We’re used to working with geometric figures. We find them outlining our notebooks, textbooks, or the screen of our tablets and computers. But today we’re going to look beyond these everyday items and discover the mysteries that some geometric figures hide, and how humans have used or adapted them for their own needs.

In this post we’re going to talk about two geometric figures: the regular pentagon and the triangle.

### Regular pentagon

We’ll start with the** regular pentagon** and an old friend: **Pythagoras**. He was an Ancient Greek Mathematician and Philosopher. I’m sure you’ve heard of his famous theorem relating to right-angled triangles: The Pythagorean Theorem.

He made many great contributions to philosophy and mathematics, and shared them with the few students at his school. I say few because it was a somewhat elitist school that not everyone could attend. The members of the Pythagorean School were identified by a star pentagon (usually known as a pentagram or pentacle) which is formed by joining the non-consecutive vertices of a regular pentagon.

### Triangle

The second geometric figure we’ll be looking at in today’s post, **the triangle**, offers up a interesting anecdote. It’s protagonist is one **Thales of Miletus**, another ancient mathematician who discovered 5 very important theorems for projective geometry.

The first of these theorems states that *“if a line is drawn within a triangle parallel to any of its sides, a triangle is obtained that is similar to the given triangle*”. Using this theorem, he managed to calculate the height of the unexplorable pyramid of Cheops built by the ancient Egyptians. Using this premise, we can establish the relationship of proportionality that exists between the sides of two similar triangles. This was the key to Thales’s calculations.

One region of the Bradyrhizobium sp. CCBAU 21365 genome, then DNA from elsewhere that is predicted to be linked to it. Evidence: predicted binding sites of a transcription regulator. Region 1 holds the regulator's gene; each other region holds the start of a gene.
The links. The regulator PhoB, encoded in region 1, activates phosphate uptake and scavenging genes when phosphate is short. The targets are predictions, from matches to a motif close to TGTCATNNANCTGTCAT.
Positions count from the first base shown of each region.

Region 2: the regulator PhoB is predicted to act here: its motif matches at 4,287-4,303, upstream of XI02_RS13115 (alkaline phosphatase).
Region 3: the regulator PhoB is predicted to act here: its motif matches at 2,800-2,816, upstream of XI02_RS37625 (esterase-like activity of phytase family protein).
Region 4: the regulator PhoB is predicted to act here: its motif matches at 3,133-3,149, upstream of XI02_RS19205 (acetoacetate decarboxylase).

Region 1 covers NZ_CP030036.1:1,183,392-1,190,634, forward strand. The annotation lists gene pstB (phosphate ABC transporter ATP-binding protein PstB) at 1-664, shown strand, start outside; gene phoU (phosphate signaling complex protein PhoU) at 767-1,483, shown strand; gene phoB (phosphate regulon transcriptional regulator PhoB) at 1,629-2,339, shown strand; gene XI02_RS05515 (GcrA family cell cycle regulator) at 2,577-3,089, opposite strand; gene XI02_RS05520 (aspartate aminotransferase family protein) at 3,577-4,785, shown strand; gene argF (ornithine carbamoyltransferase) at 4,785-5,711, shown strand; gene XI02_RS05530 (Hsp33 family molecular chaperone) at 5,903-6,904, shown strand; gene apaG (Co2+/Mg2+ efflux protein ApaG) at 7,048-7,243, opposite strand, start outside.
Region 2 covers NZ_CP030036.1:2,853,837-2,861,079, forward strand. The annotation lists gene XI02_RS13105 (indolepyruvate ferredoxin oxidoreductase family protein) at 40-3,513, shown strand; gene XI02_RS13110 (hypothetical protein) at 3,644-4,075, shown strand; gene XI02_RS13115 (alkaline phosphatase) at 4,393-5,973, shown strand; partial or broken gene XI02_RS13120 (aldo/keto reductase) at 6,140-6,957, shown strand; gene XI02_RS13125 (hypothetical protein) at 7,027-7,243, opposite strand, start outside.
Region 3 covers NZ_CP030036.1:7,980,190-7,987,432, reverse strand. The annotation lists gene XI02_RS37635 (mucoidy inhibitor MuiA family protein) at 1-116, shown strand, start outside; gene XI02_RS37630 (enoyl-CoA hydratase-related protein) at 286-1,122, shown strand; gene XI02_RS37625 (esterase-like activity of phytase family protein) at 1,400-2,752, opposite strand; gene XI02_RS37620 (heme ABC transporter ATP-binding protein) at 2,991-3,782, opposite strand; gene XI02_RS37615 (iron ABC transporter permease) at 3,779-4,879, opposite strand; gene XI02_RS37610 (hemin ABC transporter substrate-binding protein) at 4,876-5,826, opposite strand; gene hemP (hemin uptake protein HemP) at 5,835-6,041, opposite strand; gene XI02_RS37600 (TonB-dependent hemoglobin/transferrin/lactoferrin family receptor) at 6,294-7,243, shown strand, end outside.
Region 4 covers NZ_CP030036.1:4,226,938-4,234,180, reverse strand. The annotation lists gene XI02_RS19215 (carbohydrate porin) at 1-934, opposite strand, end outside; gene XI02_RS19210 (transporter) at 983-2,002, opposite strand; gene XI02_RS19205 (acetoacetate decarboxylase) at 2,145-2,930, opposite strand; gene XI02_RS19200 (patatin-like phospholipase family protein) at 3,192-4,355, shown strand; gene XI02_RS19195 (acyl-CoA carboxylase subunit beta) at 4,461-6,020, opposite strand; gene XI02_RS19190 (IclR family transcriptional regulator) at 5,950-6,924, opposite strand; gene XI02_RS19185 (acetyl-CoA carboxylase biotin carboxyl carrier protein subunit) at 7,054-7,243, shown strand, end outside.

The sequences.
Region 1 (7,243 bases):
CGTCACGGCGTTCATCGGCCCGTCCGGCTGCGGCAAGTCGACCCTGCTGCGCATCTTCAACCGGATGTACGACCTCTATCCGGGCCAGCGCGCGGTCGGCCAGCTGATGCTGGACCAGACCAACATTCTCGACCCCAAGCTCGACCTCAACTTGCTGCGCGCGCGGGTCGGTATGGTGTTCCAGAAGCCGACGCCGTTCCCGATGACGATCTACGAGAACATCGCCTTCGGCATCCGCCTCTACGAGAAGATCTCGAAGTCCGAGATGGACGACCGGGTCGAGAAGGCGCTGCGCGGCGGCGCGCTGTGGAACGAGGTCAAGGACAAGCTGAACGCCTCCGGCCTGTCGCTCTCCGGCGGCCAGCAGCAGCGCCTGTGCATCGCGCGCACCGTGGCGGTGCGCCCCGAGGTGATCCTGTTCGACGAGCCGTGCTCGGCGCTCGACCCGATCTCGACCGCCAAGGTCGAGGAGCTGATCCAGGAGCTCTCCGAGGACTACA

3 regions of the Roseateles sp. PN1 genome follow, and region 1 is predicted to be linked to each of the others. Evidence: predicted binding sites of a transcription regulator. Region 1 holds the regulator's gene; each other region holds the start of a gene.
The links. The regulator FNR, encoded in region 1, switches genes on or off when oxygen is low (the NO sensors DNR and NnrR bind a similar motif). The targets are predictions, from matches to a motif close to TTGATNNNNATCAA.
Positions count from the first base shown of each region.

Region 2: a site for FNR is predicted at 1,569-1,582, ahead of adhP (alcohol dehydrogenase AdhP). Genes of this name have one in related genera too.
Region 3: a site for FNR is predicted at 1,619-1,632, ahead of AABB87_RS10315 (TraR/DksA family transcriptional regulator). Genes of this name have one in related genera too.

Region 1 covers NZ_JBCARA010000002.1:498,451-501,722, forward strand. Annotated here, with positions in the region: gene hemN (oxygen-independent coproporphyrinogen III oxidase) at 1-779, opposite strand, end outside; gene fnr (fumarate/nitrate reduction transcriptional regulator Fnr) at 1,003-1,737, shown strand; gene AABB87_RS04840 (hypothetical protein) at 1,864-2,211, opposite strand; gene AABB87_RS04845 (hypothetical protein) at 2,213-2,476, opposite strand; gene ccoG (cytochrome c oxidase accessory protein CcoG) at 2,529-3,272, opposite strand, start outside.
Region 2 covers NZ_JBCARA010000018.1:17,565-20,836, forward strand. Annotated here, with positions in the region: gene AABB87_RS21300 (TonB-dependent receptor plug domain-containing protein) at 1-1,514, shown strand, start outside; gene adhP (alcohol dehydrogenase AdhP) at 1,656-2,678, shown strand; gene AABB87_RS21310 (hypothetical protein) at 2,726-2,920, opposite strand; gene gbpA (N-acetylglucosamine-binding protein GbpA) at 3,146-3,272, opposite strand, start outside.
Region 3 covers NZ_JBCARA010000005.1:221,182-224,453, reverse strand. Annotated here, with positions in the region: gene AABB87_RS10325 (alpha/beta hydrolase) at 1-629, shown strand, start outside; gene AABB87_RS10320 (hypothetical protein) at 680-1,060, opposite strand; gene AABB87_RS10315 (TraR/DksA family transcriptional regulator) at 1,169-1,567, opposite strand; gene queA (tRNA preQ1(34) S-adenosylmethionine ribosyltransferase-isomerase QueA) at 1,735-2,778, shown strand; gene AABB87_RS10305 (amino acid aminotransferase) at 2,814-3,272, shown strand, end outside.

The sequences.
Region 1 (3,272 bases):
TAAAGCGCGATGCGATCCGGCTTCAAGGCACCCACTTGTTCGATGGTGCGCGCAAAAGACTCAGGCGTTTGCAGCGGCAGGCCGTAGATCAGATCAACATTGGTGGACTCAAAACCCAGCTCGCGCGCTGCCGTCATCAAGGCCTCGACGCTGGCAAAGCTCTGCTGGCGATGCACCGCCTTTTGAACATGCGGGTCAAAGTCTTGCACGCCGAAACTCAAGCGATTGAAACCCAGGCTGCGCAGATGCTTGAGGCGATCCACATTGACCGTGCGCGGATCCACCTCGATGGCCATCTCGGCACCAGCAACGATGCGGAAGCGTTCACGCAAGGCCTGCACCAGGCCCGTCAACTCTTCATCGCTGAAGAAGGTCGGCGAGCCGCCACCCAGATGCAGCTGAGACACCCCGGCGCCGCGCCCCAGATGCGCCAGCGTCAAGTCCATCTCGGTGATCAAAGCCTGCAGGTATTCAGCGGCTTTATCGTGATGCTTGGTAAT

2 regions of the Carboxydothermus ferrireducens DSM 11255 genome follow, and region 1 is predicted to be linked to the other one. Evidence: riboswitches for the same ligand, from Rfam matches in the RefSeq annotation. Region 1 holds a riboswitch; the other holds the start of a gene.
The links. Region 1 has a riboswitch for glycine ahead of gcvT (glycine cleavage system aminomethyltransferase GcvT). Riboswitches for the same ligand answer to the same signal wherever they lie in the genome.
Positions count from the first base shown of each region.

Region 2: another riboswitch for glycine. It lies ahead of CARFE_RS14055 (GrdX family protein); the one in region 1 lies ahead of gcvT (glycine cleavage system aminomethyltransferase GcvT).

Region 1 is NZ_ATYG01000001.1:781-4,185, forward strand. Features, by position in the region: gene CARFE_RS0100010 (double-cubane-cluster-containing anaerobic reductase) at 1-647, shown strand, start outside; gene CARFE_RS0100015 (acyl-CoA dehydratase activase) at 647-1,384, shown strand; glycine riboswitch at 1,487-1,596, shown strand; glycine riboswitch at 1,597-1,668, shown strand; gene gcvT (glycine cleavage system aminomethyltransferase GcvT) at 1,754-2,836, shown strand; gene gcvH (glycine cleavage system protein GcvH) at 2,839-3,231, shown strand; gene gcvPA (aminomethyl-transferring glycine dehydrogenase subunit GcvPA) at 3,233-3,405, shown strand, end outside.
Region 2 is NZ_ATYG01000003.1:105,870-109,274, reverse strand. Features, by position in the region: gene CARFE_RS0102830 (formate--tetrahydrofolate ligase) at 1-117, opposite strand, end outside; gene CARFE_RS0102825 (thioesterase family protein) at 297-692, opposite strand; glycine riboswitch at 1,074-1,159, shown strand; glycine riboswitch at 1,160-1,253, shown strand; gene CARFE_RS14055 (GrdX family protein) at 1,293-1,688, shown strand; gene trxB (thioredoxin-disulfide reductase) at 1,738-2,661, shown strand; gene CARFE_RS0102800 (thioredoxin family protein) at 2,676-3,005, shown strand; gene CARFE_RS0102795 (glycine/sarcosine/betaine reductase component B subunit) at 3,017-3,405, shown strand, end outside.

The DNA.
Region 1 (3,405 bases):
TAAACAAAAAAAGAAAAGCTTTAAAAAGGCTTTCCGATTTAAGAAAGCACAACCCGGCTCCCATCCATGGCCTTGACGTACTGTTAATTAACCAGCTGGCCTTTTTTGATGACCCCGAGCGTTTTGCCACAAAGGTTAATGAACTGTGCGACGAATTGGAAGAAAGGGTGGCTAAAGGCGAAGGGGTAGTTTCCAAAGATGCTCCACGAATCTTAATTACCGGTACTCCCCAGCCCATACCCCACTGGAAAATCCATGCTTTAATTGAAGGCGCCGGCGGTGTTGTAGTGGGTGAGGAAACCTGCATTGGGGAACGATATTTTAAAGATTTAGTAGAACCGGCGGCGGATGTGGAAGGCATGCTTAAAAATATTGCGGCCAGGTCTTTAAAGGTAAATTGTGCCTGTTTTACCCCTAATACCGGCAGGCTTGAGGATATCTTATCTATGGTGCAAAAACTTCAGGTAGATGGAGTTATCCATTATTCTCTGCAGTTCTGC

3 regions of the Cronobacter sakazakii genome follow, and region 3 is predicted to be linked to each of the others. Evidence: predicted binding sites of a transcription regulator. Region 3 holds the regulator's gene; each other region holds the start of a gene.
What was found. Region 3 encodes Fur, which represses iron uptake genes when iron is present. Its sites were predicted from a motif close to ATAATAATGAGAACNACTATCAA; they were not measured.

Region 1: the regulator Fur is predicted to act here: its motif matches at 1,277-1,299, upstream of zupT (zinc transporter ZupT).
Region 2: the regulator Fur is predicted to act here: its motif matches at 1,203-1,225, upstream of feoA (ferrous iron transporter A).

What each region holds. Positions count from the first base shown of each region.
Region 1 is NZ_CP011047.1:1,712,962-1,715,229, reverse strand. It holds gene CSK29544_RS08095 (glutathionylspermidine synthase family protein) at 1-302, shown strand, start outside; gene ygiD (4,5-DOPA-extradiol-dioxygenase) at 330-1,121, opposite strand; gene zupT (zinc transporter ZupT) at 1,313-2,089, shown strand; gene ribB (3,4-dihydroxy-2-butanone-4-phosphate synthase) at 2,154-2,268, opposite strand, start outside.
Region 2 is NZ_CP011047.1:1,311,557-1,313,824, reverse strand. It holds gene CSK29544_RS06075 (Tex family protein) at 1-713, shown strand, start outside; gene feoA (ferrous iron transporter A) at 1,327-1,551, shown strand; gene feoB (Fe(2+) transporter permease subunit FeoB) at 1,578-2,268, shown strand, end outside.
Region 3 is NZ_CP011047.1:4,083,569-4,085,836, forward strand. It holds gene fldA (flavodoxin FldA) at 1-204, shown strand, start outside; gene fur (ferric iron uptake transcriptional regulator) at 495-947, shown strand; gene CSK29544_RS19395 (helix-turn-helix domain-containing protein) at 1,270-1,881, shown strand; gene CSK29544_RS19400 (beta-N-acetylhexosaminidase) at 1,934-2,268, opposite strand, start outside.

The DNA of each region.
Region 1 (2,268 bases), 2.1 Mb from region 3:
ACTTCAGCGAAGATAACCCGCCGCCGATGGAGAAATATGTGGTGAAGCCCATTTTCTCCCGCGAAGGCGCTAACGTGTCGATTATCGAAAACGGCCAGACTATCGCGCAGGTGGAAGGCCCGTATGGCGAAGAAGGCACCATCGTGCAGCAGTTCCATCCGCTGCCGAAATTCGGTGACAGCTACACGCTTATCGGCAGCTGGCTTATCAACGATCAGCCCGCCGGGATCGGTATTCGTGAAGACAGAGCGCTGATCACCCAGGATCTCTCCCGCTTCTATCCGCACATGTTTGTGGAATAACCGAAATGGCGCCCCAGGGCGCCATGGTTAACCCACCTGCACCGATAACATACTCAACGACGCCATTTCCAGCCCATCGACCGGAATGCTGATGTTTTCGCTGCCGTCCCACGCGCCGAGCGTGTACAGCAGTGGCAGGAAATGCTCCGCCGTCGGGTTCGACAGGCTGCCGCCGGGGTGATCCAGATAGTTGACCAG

Thales measured the length of the pyramid’s base and the height of his pole. Then, at the same time of the day, he measured the length of the pyramid’s shadow and the length of the pole’s shadow. He knew that the ratio between this distance and the height of the pyramid should be the same as that between the stick and its shadow:

*Where he already knew A, B and C.*

Do you want to try it for yourself? Find a building in your neighborhood, or a tree in a nearby park, and calculate its height. You’ll realize how useful geometry can be, lifting us up to the top of the highest towers without moving from the ground.

And if you want to learn more about the secrets that geometric figures hide, here are some questions that have entertained many mathematicians throughout history:

- Why do honeycombs take the form of a
**regular hexagon**? - Which geometric figure has the largest surface area with the smallest perimeter?
- How can we draw
**right-angled triangles**without using a rule, set square, or any tool that allows us to trace a right angle?

Learn More:

- How to Calculate Perimeters: Part 1
- Perimeter: What Is It and How to Find It for Any Polygon
- Geometric Figures and Straight Lines
- Manipulative Mathematics: How to Construct an Icosahedron with Gummies and Toothpicks
- Geometric Shapes: Characteristics of Triangles

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